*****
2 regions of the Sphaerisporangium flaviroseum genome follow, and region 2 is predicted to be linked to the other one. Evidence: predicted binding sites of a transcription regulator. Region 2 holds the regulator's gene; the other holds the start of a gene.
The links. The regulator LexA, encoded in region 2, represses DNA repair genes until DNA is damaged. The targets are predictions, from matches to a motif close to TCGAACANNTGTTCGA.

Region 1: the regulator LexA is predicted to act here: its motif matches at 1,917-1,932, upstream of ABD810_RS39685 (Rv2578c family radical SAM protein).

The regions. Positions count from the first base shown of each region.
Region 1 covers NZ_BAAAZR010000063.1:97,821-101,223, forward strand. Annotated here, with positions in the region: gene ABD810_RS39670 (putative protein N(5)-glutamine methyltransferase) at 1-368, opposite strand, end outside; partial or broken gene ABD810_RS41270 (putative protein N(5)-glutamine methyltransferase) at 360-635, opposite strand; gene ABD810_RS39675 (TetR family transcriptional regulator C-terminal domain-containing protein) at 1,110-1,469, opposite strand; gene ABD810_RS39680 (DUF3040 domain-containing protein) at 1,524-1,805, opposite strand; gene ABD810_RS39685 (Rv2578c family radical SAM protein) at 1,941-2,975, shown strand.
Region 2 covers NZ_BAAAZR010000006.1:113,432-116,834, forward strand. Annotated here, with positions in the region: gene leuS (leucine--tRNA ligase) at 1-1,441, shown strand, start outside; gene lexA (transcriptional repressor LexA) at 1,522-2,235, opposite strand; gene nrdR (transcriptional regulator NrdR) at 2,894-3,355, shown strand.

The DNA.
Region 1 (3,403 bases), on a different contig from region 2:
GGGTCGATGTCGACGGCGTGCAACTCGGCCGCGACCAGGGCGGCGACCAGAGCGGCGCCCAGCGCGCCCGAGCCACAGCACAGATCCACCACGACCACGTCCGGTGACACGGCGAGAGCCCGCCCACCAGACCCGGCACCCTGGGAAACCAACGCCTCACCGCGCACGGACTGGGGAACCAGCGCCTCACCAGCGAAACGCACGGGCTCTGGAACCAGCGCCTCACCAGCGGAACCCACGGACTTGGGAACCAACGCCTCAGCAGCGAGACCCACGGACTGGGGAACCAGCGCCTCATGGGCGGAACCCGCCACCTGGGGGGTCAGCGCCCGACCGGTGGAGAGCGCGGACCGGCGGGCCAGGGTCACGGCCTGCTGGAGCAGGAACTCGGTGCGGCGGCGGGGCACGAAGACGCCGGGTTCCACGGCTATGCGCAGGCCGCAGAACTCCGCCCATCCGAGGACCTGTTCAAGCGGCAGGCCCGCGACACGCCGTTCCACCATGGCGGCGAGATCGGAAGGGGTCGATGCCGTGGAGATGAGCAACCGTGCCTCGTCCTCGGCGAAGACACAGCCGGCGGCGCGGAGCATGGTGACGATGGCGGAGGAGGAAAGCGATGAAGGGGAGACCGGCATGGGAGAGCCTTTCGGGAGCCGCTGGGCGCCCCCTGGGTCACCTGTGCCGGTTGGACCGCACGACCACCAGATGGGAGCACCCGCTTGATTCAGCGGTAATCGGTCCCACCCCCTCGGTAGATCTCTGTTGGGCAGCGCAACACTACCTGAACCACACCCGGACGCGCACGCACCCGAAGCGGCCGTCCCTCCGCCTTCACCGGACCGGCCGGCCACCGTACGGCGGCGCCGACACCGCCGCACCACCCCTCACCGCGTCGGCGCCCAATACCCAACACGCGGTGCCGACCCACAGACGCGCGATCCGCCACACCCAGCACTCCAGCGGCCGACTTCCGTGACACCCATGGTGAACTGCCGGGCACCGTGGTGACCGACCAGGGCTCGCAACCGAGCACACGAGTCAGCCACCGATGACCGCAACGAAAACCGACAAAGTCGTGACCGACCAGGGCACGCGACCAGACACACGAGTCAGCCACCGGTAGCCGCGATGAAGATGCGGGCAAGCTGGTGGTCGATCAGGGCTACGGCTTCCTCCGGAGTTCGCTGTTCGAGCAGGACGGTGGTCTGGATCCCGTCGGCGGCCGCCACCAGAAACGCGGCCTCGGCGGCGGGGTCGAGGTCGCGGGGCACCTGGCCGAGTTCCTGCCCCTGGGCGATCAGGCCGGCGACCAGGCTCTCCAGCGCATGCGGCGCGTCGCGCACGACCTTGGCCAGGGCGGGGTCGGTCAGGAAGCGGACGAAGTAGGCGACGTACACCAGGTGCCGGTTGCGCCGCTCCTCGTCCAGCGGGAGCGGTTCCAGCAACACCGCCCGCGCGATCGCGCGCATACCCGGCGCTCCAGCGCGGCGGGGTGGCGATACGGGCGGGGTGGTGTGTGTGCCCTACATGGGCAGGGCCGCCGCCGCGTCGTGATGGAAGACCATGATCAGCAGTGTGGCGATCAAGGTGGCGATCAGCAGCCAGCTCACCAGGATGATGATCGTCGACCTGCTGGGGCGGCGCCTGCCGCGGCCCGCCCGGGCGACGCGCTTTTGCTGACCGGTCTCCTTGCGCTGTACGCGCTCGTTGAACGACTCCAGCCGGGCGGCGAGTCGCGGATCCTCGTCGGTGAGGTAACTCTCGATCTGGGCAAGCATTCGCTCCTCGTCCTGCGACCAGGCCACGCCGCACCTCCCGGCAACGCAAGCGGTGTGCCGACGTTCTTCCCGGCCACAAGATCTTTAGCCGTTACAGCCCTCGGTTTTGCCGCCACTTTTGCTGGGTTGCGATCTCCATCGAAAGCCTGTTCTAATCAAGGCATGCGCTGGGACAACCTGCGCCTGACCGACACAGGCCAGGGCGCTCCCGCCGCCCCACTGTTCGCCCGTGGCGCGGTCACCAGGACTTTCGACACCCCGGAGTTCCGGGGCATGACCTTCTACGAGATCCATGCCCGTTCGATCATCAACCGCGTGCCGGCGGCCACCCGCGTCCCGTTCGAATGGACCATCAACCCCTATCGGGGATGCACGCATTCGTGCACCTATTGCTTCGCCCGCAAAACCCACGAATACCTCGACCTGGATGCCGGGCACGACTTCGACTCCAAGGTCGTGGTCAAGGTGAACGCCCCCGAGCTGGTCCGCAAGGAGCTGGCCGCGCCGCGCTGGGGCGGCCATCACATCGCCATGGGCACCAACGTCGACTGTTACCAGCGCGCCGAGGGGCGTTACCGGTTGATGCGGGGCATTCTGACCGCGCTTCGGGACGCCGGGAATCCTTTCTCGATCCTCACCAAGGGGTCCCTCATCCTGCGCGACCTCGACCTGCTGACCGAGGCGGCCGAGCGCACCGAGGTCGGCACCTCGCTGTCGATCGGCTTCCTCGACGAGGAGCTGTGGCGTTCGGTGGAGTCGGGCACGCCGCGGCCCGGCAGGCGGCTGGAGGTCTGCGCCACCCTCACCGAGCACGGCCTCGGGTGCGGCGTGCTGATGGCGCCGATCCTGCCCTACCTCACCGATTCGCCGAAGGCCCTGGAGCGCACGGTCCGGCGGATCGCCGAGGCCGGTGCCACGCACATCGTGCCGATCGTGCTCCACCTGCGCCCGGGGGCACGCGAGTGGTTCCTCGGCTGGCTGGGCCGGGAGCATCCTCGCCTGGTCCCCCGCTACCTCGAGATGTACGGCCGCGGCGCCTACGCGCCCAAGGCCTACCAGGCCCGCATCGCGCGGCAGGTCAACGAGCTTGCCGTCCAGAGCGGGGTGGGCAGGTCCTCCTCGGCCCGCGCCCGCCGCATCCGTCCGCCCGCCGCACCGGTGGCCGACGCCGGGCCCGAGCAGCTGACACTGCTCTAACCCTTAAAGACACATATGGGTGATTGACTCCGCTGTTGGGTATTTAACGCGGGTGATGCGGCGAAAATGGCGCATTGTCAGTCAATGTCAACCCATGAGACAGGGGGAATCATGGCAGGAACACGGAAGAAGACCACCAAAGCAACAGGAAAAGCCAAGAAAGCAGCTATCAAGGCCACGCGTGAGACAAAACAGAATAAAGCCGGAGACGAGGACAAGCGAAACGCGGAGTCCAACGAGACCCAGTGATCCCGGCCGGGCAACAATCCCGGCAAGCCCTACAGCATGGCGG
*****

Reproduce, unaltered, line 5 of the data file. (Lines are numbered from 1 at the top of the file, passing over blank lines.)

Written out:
Region 1 covers NZ_BAAAZR010000063.1:97,821-101,223, forward strand. Annotated here, with positions in the region: gene ABD810_RS39670 (putative protein N(5)-glutamine methyltransferase) at 1-368, opposite strand, end outside; partial or broken gene ABD810_RS41270 (putative protein N(5)-glutamine methyltransferase) at 360-635, opposite strand; gene ABD810_RS39675 (TetR family transcriptional regulator C-terminal domain-containing protein) at 1,110-1,469, opposite strand; gene ABD810_RS39680 (DUF3040 domain-containing protein) at 1,524-1,805, opposite strand; gene ABD810_RS39685 (Rv2578c family radical SAM protein) at 1,941-2,975, shown strand.